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question for RE agents

Discussion in 'The Buying & Selling Process' started by Elives, 30th Jan, 2016.

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  1. Elives

    Elives Well-Known Member

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    my friend recently sold his house at auction went for 780k. i put the value at 720-740k the RE agent quoted high 700's to low 800's through the month while it was open for inspection all the feedback via email was etc 620k-700k offers over the 3-4 weeks was on the market.

    anyone else think this is strange or is this a general re agent trick?

    my question is did the RE agent deliberately write those emails with low numbers / offers so that when the auction came my friend (the vendor) would feel good about the outcome?

    it just seems strange that the RE agent quotes high 700s to low 800s then for 3-4 weeks all of the offers are 620-700 range and then on auction it goes for 780k anyone else think this is strange?
     
    BigKahuna likes this.
  2. Tim & Chrissy

    Tim & Chrissy Well-Known Member

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    Nothing about that scenario seems strange, the RE knew what to expect and delivered within the promised range.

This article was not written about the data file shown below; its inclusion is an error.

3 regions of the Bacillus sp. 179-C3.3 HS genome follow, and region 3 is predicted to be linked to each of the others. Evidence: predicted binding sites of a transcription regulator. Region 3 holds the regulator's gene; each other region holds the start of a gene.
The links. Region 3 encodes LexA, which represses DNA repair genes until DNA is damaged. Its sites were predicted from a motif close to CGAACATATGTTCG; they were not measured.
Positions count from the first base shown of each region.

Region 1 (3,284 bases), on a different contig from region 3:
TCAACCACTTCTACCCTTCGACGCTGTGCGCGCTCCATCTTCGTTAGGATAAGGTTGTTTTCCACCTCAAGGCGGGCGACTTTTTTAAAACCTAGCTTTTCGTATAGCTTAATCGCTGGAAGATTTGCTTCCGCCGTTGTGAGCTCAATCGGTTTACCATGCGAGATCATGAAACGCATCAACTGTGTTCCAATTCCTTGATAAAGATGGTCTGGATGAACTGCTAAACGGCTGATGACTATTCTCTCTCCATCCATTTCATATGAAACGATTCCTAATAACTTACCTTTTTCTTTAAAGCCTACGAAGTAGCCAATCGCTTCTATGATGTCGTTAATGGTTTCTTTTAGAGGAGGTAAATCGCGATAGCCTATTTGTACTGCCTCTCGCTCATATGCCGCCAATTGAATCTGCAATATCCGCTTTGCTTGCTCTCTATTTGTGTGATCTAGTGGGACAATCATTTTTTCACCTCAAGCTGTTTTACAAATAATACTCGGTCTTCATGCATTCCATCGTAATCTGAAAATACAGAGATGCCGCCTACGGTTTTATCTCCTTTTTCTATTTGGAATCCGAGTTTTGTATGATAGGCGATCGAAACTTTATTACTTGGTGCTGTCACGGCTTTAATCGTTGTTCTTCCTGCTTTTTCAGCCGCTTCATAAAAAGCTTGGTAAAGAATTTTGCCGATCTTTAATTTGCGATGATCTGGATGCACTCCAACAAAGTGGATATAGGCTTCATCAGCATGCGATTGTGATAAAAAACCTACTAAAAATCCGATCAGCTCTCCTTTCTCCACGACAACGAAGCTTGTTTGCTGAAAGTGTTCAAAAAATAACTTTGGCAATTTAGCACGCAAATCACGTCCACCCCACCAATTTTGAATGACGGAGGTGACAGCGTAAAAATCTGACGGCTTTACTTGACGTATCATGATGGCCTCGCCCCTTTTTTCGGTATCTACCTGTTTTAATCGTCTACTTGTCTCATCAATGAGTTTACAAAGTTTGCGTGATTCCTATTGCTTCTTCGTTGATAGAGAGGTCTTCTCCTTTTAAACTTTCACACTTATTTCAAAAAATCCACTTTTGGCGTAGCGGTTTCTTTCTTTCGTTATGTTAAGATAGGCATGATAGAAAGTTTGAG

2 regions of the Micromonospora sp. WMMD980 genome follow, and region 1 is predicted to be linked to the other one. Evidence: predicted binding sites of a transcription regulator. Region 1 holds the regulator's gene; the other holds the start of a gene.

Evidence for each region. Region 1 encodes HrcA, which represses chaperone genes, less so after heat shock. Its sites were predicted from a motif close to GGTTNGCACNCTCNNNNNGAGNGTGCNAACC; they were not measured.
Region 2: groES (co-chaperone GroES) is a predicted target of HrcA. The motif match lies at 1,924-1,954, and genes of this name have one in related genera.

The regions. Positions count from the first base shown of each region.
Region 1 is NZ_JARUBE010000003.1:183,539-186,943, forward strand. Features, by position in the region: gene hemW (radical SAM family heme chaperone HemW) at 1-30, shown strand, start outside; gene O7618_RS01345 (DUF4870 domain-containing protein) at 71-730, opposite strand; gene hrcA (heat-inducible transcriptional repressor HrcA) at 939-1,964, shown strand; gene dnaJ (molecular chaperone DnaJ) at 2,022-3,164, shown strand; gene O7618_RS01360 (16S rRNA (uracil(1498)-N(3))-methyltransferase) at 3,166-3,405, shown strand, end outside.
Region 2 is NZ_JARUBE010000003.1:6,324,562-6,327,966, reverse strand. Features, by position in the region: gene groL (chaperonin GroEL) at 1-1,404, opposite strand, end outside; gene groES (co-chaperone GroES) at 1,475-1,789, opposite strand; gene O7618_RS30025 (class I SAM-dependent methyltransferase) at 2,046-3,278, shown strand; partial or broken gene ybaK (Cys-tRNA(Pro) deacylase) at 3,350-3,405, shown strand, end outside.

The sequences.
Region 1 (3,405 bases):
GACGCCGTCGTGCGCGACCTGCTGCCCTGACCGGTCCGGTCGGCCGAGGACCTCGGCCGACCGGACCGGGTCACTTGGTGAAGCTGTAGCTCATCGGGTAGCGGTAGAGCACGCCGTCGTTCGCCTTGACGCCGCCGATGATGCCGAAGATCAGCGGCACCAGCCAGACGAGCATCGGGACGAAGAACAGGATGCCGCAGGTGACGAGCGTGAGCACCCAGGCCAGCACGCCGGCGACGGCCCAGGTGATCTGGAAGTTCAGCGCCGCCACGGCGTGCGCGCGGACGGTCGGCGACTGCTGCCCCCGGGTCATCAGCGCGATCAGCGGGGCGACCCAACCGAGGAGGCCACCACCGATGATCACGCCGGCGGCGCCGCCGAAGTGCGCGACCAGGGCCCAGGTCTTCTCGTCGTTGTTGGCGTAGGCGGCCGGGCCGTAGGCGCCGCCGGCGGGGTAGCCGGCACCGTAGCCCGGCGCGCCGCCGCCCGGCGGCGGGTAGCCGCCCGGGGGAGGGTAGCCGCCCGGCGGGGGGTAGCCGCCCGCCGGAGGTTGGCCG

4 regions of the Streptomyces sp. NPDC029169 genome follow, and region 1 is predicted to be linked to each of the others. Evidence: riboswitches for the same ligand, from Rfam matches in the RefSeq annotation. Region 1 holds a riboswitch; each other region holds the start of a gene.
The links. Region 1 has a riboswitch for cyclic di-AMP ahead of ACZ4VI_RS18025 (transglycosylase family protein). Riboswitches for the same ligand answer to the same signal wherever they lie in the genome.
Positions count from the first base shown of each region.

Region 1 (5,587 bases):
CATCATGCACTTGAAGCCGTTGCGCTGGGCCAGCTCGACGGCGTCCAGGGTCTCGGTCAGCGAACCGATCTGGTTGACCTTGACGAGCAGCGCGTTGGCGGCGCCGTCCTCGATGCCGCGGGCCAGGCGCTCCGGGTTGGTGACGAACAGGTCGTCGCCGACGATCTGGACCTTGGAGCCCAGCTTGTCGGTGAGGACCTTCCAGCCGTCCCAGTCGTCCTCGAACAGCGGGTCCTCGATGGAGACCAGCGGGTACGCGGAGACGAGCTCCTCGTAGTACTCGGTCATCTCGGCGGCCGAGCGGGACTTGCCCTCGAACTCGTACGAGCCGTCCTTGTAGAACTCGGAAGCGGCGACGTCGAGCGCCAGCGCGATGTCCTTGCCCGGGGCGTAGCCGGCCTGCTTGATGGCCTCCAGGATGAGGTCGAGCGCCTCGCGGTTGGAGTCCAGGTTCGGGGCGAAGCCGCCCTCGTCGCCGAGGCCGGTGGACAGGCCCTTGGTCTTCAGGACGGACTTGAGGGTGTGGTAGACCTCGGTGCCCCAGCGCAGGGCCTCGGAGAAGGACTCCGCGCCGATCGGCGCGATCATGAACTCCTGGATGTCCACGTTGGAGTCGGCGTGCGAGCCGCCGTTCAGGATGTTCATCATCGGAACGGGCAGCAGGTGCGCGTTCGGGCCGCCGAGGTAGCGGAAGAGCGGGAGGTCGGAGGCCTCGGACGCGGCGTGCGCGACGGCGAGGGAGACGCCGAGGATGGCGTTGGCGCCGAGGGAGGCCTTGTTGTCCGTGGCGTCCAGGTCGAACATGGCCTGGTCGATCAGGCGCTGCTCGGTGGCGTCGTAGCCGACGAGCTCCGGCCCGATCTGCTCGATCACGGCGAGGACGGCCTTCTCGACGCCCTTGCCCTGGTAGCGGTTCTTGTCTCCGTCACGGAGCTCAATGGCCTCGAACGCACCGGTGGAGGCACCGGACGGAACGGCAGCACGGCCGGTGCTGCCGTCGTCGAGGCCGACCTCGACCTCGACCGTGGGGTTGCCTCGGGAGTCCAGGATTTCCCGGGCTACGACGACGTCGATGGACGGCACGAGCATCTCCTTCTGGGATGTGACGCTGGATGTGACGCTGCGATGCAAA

Of course people will put in low offers prior to auction, they have nothing to lose and everything to gain.

    I would never offer my intended maximum price prior to auction but I would certainly bid up to it on the day if I had to
     
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  3. Propertunity

    Propertunity Exclusive Real Estate Buyers Agent Business Member

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    Yeah, not unusual. Low offers from bargain hunters initially. Realistic buyers at auction who likely got emotionally involved and overpaid.
     
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  4. JacM

    JacM VIC Buyer's Agent Business Member

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    Normal. As @Propertunity says of course you'll have some opportunists having a crack before auction in a lower price range. Auction is normally opted for in order to target emotional buyers that will pay over the odds and/or in an area of high demand that will end in a bidding war where someone pays over the odds. Market comparibles are not kept in mind every moment by a bidder that has allowed emotions or pride to get away from them during the auction. He who offers the highest price shall win the auction and be committed to the sale. Regardless of whether they think it wasn't such a good idea afterwards. You win the auction, congrats. You are the buyer.